When a large company with multiple franchises is faced with a lawsuit, sometimes there’s a question of whether the company itself is at fault, or the franchisee. Many franchisees choose that career path because they want to be their own boss, but different companies maintain various levels of control over their franchises. The situation is usually beneficial to both parties, but when there’s a lawsuit over business practices, sometimes there’s a question of whether the parent company should be held responsible, or just the franchise owner.
In the case of DoubleTree, the massive hotel chain recently tried to argue it should not be included as a defendant in a recent class action overtime lawsuit involving one of its hotels in Tarrytown, New York.
According to the complaint, hourly, nonexempt employees working in the hotel’s housekeeping and food and beverage departments were allegedly told it was hotel policy to not pay workers more than 40 hours a week, no matter how many hours they actually spent working. If the allegations turn out to be true, such a policy violations both New York labor law and the federal Fair Labor Standards Act (FLSA).
In addition to defining overtime as any time spent working after eight hours a day or forty hours a week, the FLSA requires employers to pay all their hourly, nonexempt workers one and one-half times their normal hourly wage for all the overtime they work. There are exceptions to the overtime requirement, but the FLSA is very specific about the types of employees that can qualify for the exemption, and service personnel working in housekeeping or food and beverage don’t normally meet the requisite conditions.
The class action lawsuit further alleged the hotel used tip pools improperly. Pooling tips together and then distributing them among the service staff is legal only if the tips are being shared exclusively with employees who interact directly with customers and customers are made aware of the tipping policy.
The wage and hour lawsuit alleges customers were charged a gratuity of 12%, but the employees allegedly did not receive all the tips that were collected from this gratuity fee, nor were they informed in writing of the methods the hotel used to calculate how the money from the tip pools was paid out to employees.
Additionally, the class action lawsuit alleges Norma A., the banquet director, solicited 11% tips from customers while providing the allegedly false impression these tips would be shared among the service staff. In reality, Abdou allegedly kept the money from these tips. If true, such practices not only violate relevant state and federal labor laws, but also consumer protection laws.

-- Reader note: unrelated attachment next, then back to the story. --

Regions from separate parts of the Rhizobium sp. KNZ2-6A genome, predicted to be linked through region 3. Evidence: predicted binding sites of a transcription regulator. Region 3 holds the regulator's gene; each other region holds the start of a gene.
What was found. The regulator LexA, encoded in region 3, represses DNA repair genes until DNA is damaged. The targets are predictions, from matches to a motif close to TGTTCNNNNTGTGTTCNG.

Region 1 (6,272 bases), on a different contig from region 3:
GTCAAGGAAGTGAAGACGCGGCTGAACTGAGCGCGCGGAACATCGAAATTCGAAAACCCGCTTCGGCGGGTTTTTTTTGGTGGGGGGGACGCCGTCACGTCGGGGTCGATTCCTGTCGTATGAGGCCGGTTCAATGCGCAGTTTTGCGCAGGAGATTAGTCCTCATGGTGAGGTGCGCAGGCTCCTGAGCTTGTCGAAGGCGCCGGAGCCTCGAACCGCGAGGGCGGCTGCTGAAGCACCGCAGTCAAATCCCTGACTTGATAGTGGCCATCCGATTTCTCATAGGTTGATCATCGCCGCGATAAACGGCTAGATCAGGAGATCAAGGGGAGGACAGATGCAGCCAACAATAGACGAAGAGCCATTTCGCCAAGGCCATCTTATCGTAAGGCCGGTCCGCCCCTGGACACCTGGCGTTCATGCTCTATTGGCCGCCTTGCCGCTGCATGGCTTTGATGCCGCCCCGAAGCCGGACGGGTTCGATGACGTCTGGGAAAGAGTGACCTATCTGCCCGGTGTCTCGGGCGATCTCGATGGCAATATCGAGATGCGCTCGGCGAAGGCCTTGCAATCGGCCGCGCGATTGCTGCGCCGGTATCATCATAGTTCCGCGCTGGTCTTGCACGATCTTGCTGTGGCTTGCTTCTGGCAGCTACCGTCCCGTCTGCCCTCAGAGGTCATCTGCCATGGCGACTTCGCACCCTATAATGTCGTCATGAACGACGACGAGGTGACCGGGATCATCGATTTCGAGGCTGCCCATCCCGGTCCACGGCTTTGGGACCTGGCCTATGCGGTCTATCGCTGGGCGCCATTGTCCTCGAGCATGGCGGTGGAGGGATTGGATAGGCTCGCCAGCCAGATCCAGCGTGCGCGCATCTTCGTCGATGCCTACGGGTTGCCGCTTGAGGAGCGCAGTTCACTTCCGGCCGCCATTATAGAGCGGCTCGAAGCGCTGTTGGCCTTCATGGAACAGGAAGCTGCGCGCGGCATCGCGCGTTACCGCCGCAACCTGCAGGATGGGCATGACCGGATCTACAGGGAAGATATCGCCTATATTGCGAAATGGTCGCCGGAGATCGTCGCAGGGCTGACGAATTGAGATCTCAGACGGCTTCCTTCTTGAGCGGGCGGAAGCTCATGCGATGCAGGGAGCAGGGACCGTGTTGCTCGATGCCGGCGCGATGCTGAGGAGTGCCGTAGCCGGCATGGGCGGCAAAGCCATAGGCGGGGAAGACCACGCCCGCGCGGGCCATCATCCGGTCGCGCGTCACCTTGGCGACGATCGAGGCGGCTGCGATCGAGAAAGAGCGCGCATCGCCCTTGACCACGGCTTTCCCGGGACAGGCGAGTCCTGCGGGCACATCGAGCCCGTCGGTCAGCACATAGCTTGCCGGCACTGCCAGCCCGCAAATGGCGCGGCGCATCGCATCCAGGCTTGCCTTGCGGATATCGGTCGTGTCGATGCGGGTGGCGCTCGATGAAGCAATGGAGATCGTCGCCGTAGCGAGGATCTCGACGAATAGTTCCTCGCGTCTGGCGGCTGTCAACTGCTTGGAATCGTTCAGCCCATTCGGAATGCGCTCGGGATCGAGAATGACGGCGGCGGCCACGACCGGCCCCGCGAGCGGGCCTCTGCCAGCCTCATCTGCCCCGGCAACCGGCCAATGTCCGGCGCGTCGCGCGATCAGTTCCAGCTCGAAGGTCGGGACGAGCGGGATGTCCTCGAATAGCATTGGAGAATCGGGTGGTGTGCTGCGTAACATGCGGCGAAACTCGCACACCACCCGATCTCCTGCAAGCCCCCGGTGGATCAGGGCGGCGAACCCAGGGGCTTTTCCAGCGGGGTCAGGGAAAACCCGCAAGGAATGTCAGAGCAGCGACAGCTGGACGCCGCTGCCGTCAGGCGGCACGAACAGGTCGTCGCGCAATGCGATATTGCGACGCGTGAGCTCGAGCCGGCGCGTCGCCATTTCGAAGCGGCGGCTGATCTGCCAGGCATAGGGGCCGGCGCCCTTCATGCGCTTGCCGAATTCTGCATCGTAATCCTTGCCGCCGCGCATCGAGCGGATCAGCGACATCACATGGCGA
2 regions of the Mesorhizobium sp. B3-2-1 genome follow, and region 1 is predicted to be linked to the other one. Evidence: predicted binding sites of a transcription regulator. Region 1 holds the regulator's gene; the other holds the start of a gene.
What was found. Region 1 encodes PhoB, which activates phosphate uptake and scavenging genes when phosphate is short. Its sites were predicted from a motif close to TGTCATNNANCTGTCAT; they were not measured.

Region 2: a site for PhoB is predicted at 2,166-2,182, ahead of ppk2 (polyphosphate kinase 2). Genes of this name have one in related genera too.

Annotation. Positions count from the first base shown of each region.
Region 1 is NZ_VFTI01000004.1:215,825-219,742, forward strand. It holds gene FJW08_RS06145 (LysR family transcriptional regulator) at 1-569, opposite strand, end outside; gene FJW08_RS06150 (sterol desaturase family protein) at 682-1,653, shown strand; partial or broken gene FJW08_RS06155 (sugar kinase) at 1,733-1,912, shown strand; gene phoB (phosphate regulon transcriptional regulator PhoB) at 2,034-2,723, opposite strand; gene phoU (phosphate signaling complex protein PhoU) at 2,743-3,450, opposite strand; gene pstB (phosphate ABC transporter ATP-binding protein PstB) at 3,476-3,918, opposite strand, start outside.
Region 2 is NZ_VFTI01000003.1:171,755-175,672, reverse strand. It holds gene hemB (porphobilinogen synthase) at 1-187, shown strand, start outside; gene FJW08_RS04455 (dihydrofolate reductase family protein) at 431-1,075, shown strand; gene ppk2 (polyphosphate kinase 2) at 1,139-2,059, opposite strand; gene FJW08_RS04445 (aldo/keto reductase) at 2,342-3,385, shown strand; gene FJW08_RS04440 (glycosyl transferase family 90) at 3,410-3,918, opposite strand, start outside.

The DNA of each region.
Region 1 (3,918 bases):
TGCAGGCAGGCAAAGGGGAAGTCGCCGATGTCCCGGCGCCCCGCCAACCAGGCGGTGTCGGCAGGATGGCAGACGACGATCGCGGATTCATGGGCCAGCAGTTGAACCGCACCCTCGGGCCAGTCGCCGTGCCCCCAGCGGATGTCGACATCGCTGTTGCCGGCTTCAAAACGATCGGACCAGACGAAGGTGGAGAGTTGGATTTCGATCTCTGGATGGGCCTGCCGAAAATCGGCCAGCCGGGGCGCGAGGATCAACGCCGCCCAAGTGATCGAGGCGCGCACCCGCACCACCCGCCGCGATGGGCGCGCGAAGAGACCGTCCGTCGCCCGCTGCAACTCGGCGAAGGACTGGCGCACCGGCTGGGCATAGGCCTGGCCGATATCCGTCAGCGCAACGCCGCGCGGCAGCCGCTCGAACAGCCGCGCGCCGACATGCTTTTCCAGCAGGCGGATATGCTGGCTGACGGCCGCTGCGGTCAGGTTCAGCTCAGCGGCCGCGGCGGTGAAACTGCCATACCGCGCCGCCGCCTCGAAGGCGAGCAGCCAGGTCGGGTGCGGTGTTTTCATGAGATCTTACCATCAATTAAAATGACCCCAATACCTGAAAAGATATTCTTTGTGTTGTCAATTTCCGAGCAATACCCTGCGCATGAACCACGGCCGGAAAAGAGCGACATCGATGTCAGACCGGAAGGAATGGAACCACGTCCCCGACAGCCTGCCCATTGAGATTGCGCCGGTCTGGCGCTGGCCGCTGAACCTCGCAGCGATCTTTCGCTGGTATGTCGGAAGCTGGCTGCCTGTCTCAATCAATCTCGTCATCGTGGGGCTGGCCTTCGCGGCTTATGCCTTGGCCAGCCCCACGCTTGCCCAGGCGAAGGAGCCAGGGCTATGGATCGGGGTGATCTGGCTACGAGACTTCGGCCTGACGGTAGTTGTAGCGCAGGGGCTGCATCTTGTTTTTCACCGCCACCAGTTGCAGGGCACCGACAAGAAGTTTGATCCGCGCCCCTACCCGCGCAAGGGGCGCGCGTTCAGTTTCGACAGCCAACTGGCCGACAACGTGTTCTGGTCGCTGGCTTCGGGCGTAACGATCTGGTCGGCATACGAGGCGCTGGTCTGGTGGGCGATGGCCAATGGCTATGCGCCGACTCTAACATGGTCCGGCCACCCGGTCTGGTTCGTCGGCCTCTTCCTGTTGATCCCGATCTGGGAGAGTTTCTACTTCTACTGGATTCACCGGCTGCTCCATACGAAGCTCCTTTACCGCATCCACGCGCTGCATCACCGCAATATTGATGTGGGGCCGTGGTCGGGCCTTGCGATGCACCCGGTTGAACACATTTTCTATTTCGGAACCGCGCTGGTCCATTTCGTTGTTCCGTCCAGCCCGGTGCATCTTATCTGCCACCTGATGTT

DoubleTree claimed the franchisee who controls its hotel in Tarrytown is an independent contractor over which the hotel chain has no control. But the plaintiffs provided convincing evidence to the contrary, including that DoubleTree controlled the type of software the hotel used, their standards for record keeping, and reserved the right to inspect the hotel at any time.
Such a policy is perfectly understandable for a large company with a vested interest in maintaining the quality of its brand and terms like these are regularly included in franchise agreements. However, because the franchisor maintains a vested interest in the success of the franchise and maintained a certain amount of oversight power, DoubleTree arguably cannot deny all responsibility for the business practices of the franchisee.
The Chicago class action lawyers at the Chicago Overtime Law Center are investigating unpaid overtime claims by waiters and bus boys and other restaurant and hotel workers against national restaurant chains including Hilton, DoubleTree, W, Marriott, Sheraton, Holiday Inn, Extended Stay America, Staybridge Suites, Best Western, HomeTown Buffet, Old Country Buffet, Applebees, Chipotle, Red Lobster, Olive Garden, Cracker Barrel, Outback Steak House, Taco Bell, Burger King, Kentucky Fried Chicken, Starbucks, Dunkin’ Donuts, Wendy’s and hotels for mis-classifying employees as managers or assistant managers, forcing employees to work off the clock at business, failing to share all tips, erasing or altering time sheets or time records, pressuring workers not to report or record overtime, and otherwise failing to pay workers for overtime and other wages. If you are the victim these wage theft practices call us at (312) 869-4095 or contact us online.
The Chicago class action attorneys at the Chicago Overtime Law Center have three decades of experience fighting to help employees who are victims of wage, overtime and tip theft by their employers. We have a team of Chicago unpaid overtime lawyers who concentrate on prosecuting state and nationwide class action lawsuits. Our attorneys work out of Chicago and Oak Brook offices and pursue claims for workers all over the Chicago area including Oak Lawn and Naperville. We protect unpaid workers who haven’t received overtime throughout the Chicago area including in DuPage, Lake, McHenry, Kane and Cook Counties.
Our Joilet, Arlington Hts. and Des Plaines overtime lawyers are intimately familiar with the issues that arise during wage claim litigation, and we know the laws that govern overtime cases well. Many employers mis-classify employees as being exempt from overtime laws and pay workers salaries instead of hourly wages in order to avoid paying them overtime. Some employers mistakenly classify employees as exempt and others intentionally do so in order to circumvent the law. In either case, workers do not receive the wages they should, and a lawsuit may be the only way to recover their earned wages.
The Chicago Overtime Law Center is based in Chicago, and represents clients throughout the country who have unpaid overtime and other employment right claims.